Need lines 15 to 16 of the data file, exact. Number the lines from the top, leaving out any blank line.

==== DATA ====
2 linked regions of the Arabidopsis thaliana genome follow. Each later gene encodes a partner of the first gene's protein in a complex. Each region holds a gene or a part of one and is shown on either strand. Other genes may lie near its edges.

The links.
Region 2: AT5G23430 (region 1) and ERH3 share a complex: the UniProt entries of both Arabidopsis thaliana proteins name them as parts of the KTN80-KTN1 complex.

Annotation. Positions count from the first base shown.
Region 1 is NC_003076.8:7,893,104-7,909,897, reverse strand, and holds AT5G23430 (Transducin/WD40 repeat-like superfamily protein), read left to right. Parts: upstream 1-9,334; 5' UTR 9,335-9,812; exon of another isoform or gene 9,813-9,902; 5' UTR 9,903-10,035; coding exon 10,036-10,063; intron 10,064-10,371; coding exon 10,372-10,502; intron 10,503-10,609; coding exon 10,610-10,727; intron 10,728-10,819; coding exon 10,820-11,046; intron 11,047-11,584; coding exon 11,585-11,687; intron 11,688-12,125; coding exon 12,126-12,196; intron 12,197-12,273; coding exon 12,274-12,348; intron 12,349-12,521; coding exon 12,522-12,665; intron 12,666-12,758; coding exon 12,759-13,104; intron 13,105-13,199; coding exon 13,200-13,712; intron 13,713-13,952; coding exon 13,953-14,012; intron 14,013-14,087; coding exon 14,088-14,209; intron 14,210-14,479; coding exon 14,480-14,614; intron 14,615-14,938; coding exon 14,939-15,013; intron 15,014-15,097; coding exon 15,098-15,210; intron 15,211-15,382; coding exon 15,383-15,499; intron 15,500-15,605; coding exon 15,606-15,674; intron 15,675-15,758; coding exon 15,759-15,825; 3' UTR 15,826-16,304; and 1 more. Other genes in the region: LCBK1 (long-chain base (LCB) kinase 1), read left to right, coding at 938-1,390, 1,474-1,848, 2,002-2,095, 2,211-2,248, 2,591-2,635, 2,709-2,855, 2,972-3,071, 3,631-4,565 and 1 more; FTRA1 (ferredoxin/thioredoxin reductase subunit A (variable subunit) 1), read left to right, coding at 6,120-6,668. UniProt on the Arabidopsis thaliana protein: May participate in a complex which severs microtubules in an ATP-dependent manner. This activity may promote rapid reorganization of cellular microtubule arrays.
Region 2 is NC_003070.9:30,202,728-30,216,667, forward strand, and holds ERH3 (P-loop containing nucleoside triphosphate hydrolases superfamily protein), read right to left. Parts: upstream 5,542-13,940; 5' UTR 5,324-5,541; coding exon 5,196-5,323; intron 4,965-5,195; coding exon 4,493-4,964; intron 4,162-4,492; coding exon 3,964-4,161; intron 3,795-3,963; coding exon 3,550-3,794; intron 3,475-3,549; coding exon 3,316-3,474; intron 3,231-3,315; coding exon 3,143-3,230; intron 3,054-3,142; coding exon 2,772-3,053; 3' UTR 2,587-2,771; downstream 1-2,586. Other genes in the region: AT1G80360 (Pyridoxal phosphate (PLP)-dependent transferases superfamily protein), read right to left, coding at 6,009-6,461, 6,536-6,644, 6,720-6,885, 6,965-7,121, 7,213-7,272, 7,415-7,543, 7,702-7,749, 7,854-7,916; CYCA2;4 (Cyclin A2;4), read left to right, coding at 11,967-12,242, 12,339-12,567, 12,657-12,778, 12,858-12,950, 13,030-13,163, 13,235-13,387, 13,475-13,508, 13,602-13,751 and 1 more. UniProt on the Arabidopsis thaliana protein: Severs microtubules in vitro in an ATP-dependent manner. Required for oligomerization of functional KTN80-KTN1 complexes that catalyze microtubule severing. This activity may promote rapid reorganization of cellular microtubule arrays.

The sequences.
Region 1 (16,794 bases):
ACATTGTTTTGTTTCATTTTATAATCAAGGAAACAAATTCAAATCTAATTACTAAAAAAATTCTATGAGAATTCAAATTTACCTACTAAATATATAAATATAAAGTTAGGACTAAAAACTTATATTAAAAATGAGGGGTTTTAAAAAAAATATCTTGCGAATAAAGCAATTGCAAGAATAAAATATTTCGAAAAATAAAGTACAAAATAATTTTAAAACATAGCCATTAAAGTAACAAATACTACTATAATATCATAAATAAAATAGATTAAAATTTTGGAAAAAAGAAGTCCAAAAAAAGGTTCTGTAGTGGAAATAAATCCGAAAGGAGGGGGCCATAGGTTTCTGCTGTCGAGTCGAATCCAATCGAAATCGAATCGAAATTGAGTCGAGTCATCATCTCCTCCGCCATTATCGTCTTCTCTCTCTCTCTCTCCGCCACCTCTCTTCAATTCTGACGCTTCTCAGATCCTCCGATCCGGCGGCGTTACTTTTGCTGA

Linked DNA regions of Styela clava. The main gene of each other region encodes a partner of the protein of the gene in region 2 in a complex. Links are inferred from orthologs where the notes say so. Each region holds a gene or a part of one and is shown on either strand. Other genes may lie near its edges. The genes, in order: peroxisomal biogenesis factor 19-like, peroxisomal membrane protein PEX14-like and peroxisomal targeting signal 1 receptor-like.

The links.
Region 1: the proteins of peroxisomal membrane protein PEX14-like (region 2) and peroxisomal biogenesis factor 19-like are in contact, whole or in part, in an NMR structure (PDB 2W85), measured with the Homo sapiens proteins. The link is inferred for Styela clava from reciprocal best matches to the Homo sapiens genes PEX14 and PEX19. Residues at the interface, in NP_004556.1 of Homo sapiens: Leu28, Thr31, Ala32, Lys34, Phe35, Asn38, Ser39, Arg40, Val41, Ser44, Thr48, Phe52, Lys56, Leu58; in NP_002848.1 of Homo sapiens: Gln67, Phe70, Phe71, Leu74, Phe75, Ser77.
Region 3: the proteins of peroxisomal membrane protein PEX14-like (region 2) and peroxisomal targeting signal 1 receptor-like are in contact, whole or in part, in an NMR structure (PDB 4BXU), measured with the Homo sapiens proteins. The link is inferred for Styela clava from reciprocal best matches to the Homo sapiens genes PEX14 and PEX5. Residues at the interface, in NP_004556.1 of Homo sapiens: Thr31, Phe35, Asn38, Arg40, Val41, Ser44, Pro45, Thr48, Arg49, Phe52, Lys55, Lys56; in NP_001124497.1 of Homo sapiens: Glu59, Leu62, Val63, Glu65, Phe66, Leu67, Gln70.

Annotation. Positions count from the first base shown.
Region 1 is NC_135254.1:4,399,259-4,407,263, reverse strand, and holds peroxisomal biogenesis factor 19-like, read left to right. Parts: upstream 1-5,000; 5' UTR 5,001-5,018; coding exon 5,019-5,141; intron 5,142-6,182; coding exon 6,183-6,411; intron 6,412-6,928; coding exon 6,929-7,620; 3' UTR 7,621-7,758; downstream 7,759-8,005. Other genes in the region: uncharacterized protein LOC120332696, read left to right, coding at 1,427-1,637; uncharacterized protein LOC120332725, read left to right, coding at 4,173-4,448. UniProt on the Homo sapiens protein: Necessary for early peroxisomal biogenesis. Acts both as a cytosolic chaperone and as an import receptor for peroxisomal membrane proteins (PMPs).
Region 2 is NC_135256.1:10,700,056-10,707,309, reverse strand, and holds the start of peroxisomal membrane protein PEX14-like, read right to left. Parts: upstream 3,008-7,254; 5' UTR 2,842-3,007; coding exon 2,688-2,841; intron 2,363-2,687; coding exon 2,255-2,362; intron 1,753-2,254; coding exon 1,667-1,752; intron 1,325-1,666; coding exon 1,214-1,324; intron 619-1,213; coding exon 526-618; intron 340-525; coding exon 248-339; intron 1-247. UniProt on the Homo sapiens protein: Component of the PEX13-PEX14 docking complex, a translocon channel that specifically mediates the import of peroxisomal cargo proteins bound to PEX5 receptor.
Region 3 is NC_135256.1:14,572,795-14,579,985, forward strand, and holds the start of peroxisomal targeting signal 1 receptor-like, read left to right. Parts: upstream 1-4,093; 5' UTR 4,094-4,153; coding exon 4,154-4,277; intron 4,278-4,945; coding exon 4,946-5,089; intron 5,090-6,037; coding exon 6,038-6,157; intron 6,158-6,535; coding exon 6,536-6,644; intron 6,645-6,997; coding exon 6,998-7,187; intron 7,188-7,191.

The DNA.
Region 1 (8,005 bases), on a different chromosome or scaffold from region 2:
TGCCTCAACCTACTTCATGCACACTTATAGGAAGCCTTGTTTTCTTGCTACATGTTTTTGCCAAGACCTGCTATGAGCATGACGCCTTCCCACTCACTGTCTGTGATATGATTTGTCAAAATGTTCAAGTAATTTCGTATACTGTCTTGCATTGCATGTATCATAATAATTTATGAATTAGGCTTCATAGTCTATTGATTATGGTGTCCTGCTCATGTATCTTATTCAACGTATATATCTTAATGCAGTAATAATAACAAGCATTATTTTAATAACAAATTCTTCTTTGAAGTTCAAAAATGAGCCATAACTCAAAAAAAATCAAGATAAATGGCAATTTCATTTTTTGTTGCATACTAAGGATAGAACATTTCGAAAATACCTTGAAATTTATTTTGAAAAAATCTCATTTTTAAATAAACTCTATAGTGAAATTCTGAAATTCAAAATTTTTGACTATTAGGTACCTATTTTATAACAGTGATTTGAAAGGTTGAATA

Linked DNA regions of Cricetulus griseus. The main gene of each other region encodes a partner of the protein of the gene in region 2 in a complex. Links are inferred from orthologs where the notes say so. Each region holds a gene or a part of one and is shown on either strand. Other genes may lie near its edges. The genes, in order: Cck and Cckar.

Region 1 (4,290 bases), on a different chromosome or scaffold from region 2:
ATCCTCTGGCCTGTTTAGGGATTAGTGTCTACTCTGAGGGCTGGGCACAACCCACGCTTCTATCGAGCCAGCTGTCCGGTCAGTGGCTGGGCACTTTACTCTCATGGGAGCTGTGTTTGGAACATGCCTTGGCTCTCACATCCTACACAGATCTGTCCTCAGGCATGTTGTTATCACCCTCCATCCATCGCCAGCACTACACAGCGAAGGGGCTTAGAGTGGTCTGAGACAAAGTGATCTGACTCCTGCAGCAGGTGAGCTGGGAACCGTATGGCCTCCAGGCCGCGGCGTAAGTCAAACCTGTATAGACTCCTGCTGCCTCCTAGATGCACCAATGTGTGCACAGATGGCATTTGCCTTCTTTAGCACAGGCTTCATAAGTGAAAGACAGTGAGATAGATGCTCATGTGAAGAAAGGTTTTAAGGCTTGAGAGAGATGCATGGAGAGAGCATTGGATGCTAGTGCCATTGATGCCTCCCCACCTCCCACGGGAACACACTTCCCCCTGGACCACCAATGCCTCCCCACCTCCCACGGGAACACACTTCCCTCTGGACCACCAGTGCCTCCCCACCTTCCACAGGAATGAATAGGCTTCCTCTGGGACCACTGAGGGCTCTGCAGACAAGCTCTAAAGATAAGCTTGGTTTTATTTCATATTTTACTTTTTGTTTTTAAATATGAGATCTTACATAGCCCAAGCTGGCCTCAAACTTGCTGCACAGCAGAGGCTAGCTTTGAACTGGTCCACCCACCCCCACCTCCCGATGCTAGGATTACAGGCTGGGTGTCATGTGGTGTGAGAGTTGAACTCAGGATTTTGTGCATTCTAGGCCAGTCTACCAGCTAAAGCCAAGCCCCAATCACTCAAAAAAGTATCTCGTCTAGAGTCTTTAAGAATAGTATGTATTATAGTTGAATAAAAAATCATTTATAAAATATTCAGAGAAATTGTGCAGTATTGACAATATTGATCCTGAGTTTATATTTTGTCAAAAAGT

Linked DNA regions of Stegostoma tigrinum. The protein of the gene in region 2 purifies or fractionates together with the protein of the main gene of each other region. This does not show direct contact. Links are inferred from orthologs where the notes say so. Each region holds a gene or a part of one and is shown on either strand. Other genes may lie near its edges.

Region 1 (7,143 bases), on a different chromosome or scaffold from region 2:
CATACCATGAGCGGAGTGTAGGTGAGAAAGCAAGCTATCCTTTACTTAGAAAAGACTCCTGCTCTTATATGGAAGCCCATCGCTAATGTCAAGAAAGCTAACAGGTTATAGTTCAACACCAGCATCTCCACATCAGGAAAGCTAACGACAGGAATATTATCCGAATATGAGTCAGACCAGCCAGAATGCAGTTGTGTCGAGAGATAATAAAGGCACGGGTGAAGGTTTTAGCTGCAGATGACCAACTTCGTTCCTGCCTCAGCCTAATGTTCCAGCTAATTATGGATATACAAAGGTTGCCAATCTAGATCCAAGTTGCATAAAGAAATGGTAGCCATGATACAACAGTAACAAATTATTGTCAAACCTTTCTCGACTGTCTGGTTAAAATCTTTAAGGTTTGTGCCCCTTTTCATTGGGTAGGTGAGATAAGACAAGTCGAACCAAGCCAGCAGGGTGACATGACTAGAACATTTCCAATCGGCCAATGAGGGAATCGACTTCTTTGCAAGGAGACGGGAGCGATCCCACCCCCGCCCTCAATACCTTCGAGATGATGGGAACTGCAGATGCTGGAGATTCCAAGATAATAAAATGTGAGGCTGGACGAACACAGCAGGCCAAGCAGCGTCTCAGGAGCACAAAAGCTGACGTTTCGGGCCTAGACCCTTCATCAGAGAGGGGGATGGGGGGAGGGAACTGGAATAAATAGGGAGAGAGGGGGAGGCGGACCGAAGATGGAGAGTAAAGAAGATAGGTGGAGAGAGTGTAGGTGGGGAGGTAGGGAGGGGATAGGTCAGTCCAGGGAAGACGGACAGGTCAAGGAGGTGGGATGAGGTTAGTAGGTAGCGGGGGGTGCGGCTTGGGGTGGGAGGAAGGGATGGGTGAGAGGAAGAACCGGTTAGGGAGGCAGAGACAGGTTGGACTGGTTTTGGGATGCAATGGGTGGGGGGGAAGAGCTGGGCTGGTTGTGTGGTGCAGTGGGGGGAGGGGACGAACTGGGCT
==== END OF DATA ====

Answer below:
Region 1 is NC_135254.1:4,399,259-4,407,263, reverse strand, and holds peroxisomal biogenesis factor 19-like, read left to right. Parts: upstream 1-5,000; 5' UTR 5,001-5,018; coding exon 5,019-5,141; intron 5,142-6,182; coding exon 6,183-6,411; intron 6,412-6,928; coding exon 6,929-7,620; 3' UTR 7,621-7,758; downstream 7,759-8,005. Other genes in the region: uncharacterized protein LOC120332696, read left to right, coding at 1,427-1,637; uncharacterized protein LOC120332725, read left to right, coding at 4,173-4,448. UniProt on the Homo sapiens protein: Necessary for early peroxisomal biogenesis. Acts both as a cytosolic chaperone and as an import receptor for peroxisomal membrane proteins (PMPs).
Region 2 is NC_135256.1:10,700,056-10,707,309, reverse strand, and holds the start of peroxisomal membrane protein PEX14-like, read right to left. Parts: upstream 3,008-7,254; 5' UTR 2,842-3,007; coding exon 2,688-2,841; intron 2,363-2,687; coding exon 2,255-2,362; intron 1,753-2,254; coding exon 1,667-1,752; intron 1,325-1,666; coding exon 1,214-1,324; intron 619-1,213; coding exon 526-618; intron 340-525; coding exon 248-339; intron 1-247. UniProt on the Homo sapiens protein: Component of the PEX13-PEX14 docking complex, a translocon channel that specifically mediates the import of peroxisomal cargo proteins bound to PEX5 receptor.